FIG. 5 is a front elevational view of the holder of FIG. 1;
FIG. 6 is a side elevational view of the holder of FIG. 5;
FIG. 7 is a rear elevational view of the holder of FIG. 5;
FIG. 8 is a plan view of the holder of FIG. 6;
FIG. 9 is a front elevational view of an alternate embodiment of the dispenser of FIG. 1;
FIG. 10 is a side elevational view of the dispenser of FIG. 9;
FIG. 11 is a rear elevational view of the dispenser of FIG. 9;
FIG. 12 is a plan view of the dispenser of FIG. 10;
FIG. 13 is a bottom view of the dispenser of FIG. 10;
FIG. 14 is a front elevational view of an alternate embodiment of the holder of FIG. 1;
FIG. 15 is a side elevational view of the holder of FIG. 14;
FIG. 16 is a rear elevational view of the holder of FIG. 14;
FIG. 17 is a partial enlarged view of the detail area 17 of FIG. 16;
FIG. 18 is a plan view of the holder of FIG. 15;
FIG. 19 is a front elevational view of a mounting plate of the invention;
FIG. 20 is a side elevational view of the mounting plate of FIG. 19;
FIG. 21 is a front elevational view of a universal bracket of the invention;
FIG. 22 is a side elevational view of the universal bracket of FIG. 21;
FIG. 23 is a side elevational view of an alternate embodiment of the universal bracket of FIG. 19;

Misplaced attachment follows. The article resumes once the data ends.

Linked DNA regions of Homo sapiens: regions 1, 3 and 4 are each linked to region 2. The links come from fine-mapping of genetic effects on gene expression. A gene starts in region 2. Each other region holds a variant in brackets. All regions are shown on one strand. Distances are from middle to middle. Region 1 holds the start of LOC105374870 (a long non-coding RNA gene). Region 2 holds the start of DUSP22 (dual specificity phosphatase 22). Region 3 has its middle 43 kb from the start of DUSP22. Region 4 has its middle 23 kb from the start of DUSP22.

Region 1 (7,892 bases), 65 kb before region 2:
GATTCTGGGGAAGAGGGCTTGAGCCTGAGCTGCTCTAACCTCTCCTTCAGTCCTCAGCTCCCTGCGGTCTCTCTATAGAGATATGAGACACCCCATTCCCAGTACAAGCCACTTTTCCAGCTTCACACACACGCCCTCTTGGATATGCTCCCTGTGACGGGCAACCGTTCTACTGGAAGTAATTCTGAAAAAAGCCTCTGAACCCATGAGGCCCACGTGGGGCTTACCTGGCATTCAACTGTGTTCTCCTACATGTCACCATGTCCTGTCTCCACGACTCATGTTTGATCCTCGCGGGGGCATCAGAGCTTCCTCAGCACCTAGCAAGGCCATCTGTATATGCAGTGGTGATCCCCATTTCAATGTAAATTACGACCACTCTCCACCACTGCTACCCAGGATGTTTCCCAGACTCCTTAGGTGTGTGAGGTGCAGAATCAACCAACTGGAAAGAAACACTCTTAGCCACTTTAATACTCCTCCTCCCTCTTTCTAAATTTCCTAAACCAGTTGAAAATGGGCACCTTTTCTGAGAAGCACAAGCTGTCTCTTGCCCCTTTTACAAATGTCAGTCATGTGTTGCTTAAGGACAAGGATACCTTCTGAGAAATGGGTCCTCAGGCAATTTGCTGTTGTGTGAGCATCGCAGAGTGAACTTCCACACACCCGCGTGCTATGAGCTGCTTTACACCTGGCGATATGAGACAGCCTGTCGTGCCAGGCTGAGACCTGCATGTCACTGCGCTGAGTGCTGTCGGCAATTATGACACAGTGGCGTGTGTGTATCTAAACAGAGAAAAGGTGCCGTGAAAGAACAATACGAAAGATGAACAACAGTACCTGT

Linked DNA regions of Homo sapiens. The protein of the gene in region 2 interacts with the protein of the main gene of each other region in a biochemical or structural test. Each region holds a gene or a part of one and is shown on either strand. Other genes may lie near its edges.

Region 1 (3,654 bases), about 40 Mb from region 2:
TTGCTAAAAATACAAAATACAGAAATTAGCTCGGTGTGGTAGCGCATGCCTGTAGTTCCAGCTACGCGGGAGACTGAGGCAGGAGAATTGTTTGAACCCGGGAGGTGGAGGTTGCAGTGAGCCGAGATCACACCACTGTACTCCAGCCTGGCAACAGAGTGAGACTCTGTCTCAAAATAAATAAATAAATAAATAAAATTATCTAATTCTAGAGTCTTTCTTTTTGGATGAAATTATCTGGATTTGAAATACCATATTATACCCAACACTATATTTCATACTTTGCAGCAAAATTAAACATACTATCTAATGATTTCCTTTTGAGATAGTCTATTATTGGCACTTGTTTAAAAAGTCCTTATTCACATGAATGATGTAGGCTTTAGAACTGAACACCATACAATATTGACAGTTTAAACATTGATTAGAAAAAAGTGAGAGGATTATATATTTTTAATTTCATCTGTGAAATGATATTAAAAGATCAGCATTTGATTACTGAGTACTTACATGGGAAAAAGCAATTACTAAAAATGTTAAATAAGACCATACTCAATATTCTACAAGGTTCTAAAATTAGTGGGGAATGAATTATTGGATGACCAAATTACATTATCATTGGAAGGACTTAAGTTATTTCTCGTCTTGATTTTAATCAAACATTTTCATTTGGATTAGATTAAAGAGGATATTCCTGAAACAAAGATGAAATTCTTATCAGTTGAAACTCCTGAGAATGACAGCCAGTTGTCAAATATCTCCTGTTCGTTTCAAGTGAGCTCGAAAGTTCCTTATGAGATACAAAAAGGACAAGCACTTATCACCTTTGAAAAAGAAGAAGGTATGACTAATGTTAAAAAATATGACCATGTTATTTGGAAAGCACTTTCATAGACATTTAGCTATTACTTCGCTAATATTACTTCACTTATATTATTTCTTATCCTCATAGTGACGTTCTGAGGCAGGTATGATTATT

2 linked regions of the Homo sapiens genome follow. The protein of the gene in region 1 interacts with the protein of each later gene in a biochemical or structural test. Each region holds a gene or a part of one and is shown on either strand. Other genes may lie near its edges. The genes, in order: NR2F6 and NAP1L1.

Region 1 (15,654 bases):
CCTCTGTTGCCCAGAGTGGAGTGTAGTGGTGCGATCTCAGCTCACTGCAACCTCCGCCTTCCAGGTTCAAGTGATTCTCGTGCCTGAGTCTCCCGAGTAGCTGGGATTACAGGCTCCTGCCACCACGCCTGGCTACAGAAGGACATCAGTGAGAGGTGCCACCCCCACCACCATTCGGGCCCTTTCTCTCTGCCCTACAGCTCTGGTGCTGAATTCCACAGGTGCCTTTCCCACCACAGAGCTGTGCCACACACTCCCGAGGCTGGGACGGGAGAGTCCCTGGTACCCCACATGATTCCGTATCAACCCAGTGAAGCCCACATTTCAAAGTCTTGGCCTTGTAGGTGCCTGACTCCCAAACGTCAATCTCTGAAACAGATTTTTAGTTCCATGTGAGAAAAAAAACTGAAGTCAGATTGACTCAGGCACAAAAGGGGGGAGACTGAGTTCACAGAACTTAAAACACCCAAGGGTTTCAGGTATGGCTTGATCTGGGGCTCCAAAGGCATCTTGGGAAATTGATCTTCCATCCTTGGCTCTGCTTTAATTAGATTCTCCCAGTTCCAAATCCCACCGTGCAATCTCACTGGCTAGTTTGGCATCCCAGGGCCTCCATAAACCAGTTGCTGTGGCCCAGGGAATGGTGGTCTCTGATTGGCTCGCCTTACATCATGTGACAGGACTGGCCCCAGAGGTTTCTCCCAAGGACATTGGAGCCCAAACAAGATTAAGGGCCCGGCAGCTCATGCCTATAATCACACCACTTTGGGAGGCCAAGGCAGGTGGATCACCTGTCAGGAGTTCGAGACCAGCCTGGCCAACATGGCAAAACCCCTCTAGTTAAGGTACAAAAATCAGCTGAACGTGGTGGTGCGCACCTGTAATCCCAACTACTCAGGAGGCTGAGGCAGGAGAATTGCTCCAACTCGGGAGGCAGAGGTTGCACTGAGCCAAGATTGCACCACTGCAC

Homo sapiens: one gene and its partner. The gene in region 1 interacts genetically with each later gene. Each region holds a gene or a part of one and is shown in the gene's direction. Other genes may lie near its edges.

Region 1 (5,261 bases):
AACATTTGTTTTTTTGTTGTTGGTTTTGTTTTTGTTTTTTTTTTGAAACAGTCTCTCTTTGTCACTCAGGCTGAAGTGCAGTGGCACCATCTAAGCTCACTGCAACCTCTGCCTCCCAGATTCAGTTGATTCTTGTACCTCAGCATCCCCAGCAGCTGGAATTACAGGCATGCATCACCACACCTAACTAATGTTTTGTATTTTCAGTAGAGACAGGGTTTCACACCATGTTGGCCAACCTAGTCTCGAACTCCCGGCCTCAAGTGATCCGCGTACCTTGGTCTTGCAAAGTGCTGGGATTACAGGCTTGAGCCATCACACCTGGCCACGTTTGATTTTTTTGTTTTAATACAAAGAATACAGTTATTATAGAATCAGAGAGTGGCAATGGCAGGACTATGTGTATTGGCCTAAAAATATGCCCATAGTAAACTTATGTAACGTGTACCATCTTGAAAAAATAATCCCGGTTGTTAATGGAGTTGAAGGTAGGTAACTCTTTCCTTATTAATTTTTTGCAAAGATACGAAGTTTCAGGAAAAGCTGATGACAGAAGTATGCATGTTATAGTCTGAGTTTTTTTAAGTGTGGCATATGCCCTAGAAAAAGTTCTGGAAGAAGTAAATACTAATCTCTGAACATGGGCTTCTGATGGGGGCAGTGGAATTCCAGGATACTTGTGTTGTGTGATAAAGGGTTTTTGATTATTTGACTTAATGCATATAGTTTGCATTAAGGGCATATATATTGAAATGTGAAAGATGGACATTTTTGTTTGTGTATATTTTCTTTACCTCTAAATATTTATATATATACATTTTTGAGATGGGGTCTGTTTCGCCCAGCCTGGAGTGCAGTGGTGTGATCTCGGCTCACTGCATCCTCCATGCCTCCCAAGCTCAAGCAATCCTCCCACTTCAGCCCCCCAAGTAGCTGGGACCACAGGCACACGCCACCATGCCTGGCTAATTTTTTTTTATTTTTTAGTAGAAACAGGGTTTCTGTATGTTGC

FIG. 24 is a side elevational view of an alternate embodiment of the bracket of FIG. 23;
FIG. 25 is a side elevational view of a clamp used with the brackets of FIGS. 23 and 24;
FIG. 26 is an exploded perspective view of a kit of the present invention mounting to a support post of a golf cart; and
FIG. 27 is an exploded perspective view of an alternate embodiment of the kit of FIG. 26.
With reference to FIGS. 1-4, a dispenser 302 is shown comprising a container 304 and a spout 306 mounted on top of the container. Preferably, both the container 304 and the spout 306 are made of a resilient, rust-proof material, such as plastic or PVC. The container 304 preferably has a rectangular shape with four generally flat face panels 308 extending vertically along its length from a bottom panel 310. This arrangement allows the dispenser 302 to sit vertically upright on its bottom panel in a stored position, as well as, horizontally on one of its side panels for temporary storage.